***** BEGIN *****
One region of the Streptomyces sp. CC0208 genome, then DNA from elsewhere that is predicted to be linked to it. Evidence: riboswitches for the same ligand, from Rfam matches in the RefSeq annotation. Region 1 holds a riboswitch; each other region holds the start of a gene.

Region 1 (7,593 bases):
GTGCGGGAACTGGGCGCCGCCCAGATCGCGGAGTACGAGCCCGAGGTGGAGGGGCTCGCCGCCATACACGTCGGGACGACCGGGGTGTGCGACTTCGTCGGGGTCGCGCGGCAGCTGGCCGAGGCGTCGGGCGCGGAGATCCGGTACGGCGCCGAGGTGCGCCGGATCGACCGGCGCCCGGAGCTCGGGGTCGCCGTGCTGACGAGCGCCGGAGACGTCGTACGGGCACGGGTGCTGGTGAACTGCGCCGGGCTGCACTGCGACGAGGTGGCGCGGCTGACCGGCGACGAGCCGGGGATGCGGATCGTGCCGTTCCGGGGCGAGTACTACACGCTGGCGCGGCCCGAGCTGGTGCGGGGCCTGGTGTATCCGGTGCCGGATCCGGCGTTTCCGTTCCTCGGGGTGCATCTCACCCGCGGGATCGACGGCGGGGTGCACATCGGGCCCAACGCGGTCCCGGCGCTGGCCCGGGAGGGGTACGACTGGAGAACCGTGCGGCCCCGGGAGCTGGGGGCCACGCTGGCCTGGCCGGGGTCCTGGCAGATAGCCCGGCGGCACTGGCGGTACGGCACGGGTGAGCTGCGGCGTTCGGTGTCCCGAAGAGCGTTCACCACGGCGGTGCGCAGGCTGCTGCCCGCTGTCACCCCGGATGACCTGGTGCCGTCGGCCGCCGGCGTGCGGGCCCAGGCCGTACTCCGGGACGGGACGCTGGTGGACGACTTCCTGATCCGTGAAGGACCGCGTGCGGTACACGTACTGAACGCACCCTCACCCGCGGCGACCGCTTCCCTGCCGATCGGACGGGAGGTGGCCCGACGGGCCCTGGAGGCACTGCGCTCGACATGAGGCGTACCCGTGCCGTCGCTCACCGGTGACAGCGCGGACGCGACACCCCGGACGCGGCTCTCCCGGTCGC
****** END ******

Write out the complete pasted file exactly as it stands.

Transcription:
One region of the Streptomyces sp. CC0208 genome, then DNA from elsewhere that is predicted to be linked to it. Evidence: riboswitches for the same ligand, from Rfam matches in the RefSeq annotation. Region 1 holds a riboswitch; each other region holds the start of a gene.

Region 1 (7,593 bases):
GTGCGGGAACTGGGCGCCGCCCAGATCGCGGAGTACGAGCCCGAGGTGGAGGGGCTCGCCGCCATACACGTCGGGACGACCGGGGTGTGCGACTTCGTCGGGGTCGCGCGGCAGCTGGCCGAGGCGTCGGGCGCGGAGATCCGGTACGGCGCCGAGGTGCGCCGGATCGACCGGCGCCCGGAGCTCGGGGTCGCCGTGCTGACGAGCGCCGGAGACGTCGTACGGGCACGGGTGCTGGTGAACTGCGCCGGGCTGCACTGCGACGAGGTGGCGCGGCTGACCGGCGACGAGCCGGGGATGCGGATCGTGCCGTTCCGGGGCGAGTACTACACGCTGGCGCGGCCCGAGCTGGTGCGGGGCCTGGTGTATCCGGTGCCGGATCCGGCGTTTCCGTTCCTCGGGGTGCATCTCACCCGCGGGATCGACGGCGGGGTGCACATCGGGCCCAACGCGGTCCCGGCGCTGGCCCGGGAGGGGTACGACTGGAGAACCGTGCGGCCCCGGGAGCTGGGGGCCACGCTGGCCTGGCCGGGGTCCTGGCAGATAGCCCGGCGGCACTGGCGGTACGGCACGGGTGAGCTGCGGCGTTCGGTGTCCCGAAGAGCGTTCACCACGGCGGTGCGCAGGCTGCTGCCCGCTGTCACCCCGGATGACCTGGTGCCGTCGGCCGCCGGCGTGCGGGCCCAGGCCGTACTCCGGGACGGGACGCTGGTGGACGACTTCCTGATCCGTGAAGGACCGCGTGCGGTACACGTACTGAACGCACCCTCACCCGCGGCGACCGCTTCCCTGCCGATCGGACGGGAGGTGGCCCGACGGGCCCTGGAGGCACTGCGCTCGACATGAGGCGTACCCGTGCCGTCGCTCACCGGTGACAGCGCGGACGCGACACCCCGGACGCGGCTCTCCCGGTCGC